Cameron, Pork and Penda’s Fen

I’ve tried to avoid bringing up what he did to that poor dead pig, but David Cameron’s comments today were so irritating that I couldn’t stop it from bleeding into my rant. I was genuinely surprised that he’d sunk to this level of political tub-thumping, but I suppose I really shouldn’t be:

 Never mind that Jeremy Corbyn did explicitly say he thinks “the World Trade Centre was a tragedy” – of course he fucking did, he’s a reasonable human being as well as an anti-war campaigner. Or the fact that his description of Bin Laden’s extrajudicial killing (on Pakistan’s sovereign territory) as simply “another tragedy, upon a tragedy, upon a tragedy” appeared in the middle of a point about cycles of violence and the fact he wasn’t arrested and tried in court instead. Never mind that he said  “The solution has got to be law, not war,” that deranged extremist. He’s a threat to national security and everything we hold dear.

 If you’re opposed to the escalation of violence in the world rather than just seeking a cathartic “hoo-ra!” chest-bump, surely you can at least question the decision to kill Bin Laden on the spot rather than arresting him and dragging him in front of the courts, publicly detailing his crimes, denying him martyrdom. Cameron presents himself as the realist to Corbyn’s ranting extremist, but Corbyn’s position reflects a lucid realpolitik perspective as well as an ideological one. Pakistan is a nuclear-armed global power with a vital role to play in the neo-con “war on terror”, and as Anatol Lieven compellingly spells out in ‘Pakistan: A Hard Country’, the only thing realistically likely to decisively turn them against a western power like the US would be a military incursion on their territory.

 As far as I can see, the only subtantial justification for this incredibly rash manoeuvre is if we accept Seymour Hersh’s scoop/wild allegation that Bin Laden was actually being held by the Pakistani ISI for political leverage, and an ISI officer gave up his whereabouts in exchange for a portion of the $25,000,000 reward. If this is the case, it makes sense to suppose the ISI would only give him up on the condition that the SEALs make sure they kill him, to cover up (a) the fact that the ISI were detaining him in the first place, and (b) the fact they gave him up to the Americans.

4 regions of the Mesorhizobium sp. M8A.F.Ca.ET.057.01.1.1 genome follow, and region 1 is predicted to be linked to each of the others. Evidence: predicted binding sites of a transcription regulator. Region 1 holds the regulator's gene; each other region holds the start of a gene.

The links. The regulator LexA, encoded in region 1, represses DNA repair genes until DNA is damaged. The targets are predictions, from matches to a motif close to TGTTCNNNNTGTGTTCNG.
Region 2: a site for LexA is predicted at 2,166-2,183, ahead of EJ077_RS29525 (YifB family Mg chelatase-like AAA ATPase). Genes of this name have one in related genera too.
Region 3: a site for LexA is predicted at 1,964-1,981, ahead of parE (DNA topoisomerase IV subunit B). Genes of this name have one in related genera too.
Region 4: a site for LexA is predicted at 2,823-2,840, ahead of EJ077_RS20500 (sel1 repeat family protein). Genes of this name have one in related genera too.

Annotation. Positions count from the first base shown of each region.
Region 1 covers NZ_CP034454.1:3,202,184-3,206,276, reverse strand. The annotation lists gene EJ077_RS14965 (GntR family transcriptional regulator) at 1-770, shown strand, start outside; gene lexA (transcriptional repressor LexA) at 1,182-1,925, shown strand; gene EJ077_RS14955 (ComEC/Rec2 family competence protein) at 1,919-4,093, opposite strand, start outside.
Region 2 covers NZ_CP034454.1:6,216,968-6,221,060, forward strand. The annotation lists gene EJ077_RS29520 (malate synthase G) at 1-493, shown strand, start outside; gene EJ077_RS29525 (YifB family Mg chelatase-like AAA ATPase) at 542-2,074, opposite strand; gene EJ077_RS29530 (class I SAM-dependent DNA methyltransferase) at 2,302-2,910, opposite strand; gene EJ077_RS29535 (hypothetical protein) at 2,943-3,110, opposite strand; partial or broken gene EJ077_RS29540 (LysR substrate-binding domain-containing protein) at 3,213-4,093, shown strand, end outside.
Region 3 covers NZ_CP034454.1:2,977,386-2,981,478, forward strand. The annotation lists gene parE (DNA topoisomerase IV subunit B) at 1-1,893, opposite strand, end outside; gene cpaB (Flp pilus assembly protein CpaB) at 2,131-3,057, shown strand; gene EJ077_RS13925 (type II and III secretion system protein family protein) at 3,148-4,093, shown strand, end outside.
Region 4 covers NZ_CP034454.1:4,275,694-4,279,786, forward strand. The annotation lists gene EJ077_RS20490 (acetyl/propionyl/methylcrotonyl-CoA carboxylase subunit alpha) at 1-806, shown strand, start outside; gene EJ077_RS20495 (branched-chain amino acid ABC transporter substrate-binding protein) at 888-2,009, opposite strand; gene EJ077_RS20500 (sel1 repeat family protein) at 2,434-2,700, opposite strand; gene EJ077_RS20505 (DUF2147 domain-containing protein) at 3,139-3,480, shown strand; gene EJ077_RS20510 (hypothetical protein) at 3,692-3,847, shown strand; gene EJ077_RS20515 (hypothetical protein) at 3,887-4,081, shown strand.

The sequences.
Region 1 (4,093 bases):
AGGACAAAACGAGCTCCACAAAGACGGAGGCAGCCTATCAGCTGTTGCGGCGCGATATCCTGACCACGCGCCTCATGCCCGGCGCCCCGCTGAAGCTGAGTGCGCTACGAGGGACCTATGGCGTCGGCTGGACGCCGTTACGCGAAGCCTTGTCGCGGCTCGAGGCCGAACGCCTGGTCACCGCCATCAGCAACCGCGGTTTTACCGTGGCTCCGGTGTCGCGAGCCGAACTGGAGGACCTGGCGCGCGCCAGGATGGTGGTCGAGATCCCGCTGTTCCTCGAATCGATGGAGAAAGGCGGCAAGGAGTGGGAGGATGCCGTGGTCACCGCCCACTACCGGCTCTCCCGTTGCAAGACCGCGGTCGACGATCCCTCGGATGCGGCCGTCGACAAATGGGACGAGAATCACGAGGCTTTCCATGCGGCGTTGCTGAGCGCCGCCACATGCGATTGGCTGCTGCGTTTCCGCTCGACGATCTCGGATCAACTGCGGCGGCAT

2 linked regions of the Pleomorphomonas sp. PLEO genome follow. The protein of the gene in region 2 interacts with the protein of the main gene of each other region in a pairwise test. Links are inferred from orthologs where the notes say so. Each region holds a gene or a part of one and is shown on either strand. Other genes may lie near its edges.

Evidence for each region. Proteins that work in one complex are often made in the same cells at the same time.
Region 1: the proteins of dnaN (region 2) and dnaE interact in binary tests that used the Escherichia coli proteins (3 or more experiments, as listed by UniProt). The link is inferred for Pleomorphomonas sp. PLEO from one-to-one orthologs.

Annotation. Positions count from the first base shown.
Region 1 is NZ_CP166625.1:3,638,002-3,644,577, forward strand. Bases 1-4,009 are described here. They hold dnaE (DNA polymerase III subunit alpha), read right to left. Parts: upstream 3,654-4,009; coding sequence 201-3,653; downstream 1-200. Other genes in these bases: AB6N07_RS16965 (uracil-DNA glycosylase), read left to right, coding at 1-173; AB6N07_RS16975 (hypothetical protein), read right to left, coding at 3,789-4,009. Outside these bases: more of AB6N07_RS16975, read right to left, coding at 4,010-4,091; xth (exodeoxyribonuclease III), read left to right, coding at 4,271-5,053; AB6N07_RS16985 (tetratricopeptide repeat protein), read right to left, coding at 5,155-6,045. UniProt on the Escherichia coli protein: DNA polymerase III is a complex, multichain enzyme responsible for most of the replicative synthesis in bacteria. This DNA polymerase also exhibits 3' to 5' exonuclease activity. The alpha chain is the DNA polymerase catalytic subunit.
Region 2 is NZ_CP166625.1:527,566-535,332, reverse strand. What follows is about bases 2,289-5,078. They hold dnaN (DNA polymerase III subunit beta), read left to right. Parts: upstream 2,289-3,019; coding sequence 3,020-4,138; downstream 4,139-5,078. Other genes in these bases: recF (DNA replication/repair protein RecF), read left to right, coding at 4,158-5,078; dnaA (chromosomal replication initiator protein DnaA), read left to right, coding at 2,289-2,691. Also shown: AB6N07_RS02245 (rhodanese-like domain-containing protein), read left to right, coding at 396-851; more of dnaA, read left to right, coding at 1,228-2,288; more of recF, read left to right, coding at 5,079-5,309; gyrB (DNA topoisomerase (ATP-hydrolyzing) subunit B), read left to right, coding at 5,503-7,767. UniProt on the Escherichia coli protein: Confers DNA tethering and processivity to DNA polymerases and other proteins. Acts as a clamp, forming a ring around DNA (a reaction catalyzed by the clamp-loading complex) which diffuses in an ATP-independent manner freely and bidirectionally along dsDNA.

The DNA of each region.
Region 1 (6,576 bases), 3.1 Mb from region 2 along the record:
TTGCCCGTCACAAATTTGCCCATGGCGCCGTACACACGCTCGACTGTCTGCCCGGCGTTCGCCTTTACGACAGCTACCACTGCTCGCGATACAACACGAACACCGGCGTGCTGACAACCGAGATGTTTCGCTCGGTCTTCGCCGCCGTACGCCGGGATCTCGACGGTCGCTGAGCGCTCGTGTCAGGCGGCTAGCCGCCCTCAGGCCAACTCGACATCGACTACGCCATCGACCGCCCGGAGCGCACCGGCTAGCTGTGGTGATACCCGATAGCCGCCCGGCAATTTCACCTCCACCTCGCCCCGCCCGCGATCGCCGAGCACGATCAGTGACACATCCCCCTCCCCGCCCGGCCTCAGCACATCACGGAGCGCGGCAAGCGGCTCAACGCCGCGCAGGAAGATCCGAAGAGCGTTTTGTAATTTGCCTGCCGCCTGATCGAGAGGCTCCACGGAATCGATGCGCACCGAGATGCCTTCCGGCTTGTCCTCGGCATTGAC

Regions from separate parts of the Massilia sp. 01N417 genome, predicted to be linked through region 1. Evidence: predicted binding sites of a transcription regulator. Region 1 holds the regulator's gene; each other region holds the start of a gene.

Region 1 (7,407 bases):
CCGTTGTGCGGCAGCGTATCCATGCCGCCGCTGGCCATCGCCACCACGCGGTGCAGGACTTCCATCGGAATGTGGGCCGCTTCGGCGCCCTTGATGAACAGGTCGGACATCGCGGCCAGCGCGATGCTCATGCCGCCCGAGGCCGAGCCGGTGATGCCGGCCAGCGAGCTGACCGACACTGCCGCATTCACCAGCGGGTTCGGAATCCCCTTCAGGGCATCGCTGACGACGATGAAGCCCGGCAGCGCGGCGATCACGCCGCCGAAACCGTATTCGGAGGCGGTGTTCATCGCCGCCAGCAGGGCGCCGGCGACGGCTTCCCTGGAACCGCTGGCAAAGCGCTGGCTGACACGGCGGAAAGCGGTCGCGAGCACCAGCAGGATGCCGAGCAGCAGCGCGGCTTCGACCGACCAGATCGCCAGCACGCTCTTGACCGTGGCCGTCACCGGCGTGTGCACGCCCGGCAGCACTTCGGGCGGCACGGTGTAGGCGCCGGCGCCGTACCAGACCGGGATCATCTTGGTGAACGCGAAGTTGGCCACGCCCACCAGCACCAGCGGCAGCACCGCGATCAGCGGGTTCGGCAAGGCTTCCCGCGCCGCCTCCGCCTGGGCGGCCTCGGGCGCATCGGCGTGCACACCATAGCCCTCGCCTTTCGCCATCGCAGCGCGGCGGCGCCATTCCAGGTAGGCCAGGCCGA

If we *don’t* accept what the political establishment are quite happy to call a baseless conspiracy theory, the decision to send US troops into Pakistan was reckless and could only stoke an already rampant anti-Western sentiment. It also martyred a man who could just as well have been tried in an international court. It’s pretty reasonable to believe that reducing him to the figure of a wizened man in a jumpsuit and chains would’ve done more to undermine his romantic status as a mysterious, elusive radical than assassinating him and dumping his body in the sea.

 Cameron’s papering-over of this context is, of course, cynical and self-serving, but it also serves to naturalise a trend in US foreign policy that you could basically call ‘unilateral’. The fact the US military can rely on UK military support in most of these endeavours doesn’t really contradict the view that it’s unilateral, since we’re effectively just flying in the eagle’s shadow. Corbyn’s uncomplicated position seems to be that the UK should stop sending its military to bomb and/or invade other countries, linked to the belief that doing so is the primary cause of the kind of hostilities that lead to attacks against the UK itself. But in Cameron’s world, Corbyn’s belief that the UK should adhe to international law and the Nuclear Non-Proliferation Treaty is, itself, “security-threatening”.

 Despite the attempt to portray it as nothing more than the opium dream of a strung-out, ageing hippy, there’s a sober argument for scrapping Trident coming from the heart of the military establishment too. The UK’s National Security Strategy (2010) stated that terrorism, cyber-warfare and natural disasters pose far more credible threats to the UK than nuclear attack in the modern world (re: the Cold War ending several decades ago), and a group of senior officers have argued against its renewal on the grounds that reallocating the funds spent on this redundant symbol would actually strengthen the UK military in real terms:

 Media Lens dissect the mainstream media treatment of Corbyn’s position on Trident nice and neatly:

 As Richard Norton-Taylor noted in a recent Guardian article, even war-happy Tony Blair has said that “The expense is huge and the utility…non-existent in terms of military use.” He said he could clearly see the force of the “common sense and practical argument” against Trident, but in the end he thought that giving it up would be “too big a downgrading of our status as a nation”…”